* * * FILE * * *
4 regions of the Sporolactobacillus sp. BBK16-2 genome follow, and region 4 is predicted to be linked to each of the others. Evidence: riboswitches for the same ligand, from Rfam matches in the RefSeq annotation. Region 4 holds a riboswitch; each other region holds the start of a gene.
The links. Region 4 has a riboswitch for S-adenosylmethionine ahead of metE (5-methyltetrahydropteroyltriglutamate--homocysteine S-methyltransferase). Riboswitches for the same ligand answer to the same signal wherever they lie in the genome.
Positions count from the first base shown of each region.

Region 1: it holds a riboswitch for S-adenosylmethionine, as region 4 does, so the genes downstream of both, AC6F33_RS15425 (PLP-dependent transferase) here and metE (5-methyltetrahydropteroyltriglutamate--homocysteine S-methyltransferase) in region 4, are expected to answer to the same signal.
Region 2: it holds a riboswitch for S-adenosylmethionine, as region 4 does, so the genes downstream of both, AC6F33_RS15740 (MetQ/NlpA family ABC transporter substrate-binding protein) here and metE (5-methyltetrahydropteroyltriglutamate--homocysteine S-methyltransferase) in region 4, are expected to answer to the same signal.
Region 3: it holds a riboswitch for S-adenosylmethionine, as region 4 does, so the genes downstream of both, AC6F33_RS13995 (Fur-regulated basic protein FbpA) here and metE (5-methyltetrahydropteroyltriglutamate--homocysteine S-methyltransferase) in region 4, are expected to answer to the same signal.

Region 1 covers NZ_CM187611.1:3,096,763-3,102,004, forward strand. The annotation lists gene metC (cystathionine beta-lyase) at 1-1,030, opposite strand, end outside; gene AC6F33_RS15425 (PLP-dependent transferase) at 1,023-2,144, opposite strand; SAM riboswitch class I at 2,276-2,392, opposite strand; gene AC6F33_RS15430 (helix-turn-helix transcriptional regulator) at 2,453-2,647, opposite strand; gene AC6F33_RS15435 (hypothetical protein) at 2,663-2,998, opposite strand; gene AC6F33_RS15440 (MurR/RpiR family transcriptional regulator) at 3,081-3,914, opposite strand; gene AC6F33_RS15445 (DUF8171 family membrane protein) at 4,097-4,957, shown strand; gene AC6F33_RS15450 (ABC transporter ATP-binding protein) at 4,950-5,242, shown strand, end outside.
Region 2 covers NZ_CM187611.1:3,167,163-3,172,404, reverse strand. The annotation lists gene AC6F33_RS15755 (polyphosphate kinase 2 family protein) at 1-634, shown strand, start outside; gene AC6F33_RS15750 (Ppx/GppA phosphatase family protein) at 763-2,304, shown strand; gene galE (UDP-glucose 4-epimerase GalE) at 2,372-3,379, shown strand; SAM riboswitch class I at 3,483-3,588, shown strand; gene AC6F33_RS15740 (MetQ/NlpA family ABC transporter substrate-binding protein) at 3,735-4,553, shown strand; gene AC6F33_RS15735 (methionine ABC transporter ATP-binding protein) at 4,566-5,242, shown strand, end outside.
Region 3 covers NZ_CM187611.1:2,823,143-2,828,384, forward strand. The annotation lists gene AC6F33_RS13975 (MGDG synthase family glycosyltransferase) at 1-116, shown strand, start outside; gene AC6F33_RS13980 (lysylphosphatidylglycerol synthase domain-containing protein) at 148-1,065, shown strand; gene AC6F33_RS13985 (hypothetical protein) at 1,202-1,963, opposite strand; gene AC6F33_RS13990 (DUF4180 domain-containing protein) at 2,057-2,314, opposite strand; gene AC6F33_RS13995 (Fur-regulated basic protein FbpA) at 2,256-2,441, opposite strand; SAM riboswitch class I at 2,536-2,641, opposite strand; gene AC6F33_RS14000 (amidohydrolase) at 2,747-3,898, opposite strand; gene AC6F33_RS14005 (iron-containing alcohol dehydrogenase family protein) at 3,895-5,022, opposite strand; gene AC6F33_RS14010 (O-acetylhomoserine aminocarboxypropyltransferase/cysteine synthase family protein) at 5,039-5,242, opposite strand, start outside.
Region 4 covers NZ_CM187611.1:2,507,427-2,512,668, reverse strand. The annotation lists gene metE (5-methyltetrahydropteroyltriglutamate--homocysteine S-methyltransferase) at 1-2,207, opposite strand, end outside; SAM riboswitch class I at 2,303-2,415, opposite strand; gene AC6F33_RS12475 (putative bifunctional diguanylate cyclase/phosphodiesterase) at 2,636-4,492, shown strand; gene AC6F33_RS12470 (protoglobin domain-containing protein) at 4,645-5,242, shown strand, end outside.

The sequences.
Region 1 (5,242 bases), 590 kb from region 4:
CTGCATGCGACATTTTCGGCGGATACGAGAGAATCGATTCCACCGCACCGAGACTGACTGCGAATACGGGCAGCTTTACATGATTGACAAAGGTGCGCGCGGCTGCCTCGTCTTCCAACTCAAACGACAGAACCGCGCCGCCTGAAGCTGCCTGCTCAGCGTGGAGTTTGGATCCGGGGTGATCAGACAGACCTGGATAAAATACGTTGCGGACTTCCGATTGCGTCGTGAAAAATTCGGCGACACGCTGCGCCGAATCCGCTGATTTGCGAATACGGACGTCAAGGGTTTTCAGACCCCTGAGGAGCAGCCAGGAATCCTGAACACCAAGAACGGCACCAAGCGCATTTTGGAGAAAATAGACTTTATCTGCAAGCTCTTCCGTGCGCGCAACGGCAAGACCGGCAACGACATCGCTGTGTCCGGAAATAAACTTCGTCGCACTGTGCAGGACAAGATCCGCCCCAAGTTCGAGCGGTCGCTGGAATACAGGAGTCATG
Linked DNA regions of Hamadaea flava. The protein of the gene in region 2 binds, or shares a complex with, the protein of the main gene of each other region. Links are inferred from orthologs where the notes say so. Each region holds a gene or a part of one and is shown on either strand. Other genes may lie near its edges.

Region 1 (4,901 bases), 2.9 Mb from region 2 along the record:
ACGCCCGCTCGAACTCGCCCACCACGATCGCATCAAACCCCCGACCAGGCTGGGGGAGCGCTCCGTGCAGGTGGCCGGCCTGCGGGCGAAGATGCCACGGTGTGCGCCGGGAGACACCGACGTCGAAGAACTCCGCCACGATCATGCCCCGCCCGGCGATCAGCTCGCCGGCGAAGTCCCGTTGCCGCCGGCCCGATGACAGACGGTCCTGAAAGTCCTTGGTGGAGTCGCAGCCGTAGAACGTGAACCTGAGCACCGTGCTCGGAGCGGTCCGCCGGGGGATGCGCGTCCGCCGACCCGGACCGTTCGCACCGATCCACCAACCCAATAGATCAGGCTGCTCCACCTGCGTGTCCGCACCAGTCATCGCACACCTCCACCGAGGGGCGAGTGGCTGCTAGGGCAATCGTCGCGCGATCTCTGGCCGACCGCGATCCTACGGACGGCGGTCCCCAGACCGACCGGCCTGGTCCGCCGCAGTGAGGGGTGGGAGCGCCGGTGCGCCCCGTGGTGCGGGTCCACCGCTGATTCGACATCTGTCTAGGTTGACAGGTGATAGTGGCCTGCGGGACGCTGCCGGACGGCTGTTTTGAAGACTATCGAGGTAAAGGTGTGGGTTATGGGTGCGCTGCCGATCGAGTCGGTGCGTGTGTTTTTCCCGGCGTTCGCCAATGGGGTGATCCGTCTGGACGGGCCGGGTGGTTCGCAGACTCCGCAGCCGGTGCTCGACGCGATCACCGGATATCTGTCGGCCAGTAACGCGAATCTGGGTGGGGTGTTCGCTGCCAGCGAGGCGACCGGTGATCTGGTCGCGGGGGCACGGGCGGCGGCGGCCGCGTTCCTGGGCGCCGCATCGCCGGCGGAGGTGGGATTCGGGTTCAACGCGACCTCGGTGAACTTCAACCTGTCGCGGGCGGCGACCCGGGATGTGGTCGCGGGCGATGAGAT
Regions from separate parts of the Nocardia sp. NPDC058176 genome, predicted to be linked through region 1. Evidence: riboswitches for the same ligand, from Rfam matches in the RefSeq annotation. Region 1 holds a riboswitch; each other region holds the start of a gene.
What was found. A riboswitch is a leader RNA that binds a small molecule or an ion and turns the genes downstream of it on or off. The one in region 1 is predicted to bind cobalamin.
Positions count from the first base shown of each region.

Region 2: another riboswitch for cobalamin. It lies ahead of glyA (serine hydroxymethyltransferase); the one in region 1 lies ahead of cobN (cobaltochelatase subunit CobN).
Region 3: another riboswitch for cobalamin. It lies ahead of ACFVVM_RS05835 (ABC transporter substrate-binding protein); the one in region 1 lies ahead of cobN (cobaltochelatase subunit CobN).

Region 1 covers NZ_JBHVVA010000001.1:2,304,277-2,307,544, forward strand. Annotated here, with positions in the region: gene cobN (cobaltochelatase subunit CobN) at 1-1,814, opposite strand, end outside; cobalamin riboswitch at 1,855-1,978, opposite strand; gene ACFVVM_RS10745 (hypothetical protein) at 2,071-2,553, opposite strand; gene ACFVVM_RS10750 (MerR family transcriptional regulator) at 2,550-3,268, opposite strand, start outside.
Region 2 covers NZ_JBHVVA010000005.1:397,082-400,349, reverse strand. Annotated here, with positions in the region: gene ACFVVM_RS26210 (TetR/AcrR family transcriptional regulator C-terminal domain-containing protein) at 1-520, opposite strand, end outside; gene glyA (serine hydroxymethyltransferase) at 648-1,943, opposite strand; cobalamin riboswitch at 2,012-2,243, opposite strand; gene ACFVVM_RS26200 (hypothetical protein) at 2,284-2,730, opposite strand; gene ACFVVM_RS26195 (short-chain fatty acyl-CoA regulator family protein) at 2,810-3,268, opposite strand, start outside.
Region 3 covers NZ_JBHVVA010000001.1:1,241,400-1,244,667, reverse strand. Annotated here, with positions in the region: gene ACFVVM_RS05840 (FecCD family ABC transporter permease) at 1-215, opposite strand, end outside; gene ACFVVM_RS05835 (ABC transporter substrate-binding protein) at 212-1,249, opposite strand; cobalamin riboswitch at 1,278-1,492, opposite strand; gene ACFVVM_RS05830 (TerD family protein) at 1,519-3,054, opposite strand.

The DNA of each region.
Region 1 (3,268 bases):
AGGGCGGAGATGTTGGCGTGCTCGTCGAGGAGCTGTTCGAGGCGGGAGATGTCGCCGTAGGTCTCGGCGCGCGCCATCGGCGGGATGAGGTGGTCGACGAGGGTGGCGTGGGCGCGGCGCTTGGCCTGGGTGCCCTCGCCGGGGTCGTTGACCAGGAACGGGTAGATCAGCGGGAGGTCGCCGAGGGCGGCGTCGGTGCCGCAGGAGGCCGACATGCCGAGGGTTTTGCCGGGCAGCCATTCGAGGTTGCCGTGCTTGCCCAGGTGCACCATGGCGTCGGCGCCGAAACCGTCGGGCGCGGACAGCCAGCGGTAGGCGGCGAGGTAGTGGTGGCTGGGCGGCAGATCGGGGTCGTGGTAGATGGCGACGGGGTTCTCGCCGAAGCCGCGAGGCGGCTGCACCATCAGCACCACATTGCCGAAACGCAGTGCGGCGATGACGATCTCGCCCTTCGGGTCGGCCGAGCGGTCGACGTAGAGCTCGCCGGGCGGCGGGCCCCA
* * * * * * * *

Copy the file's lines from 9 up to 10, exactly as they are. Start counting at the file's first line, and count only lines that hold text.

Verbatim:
Region 3 covers NZ_CM187611.1:2,823,143-2,828,384, forward strand. The annotation lists gene AC6F33_RS13975 (MGDG synthase family glycosyltransferase) at 1-116, shown strand, start outside; gene AC6F33_RS13980 (lysylphosphatidylglycerol synthase domain-containing protein) at 148-1,065, shown strand; gene AC6F33_RS13985 (hypothetical protein) at 1,202-1,963, opposite strand; gene AC6F33_RS13990 (DUF4180 domain-containing protein) at 2,057-2,314, opposite strand; gene AC6F33_RS13995 (Fur-regulated basic protein FbpA) at 2,256-2,441, opposite strand; SAM riboswitch class I at 2,536-2,641, opposite strand; gene AC6F33_RS14000 (amidohydrolase) at 2,747-3,898, opposite strand; gene AC6F33_RS14005 (iron-containing alcohol dehydrogenase family protein) at 3,895-5,022, opposite strand; gene AC6F33_RS14010 (O-acetylhomoserine aminocarboxypropyltransferase/cysteine synthase family protein) at 5,039-5,242, opposite strand, start outside.
Region 4 covers NZ_CM187611.1:2,507,427-2,512,668, reverse strand. The annotation lists gene metE (5-methyltetrahydropteroyltriglutamate--homocysteine S-methyltransferase) at 1-2,207, opposite strand, end outside; SAM riboswitch class I at 2,303-2,415, opposite strand; gene AC6F33_RS12475 (putative bifunctional diguanylate cyclase/phosphodiesterase) at 2,636-4,492, shown strand; gene AC6F33_RS12470 (protoglobin domain-containing protein) at 4,645-5,242, shown strand, end outside.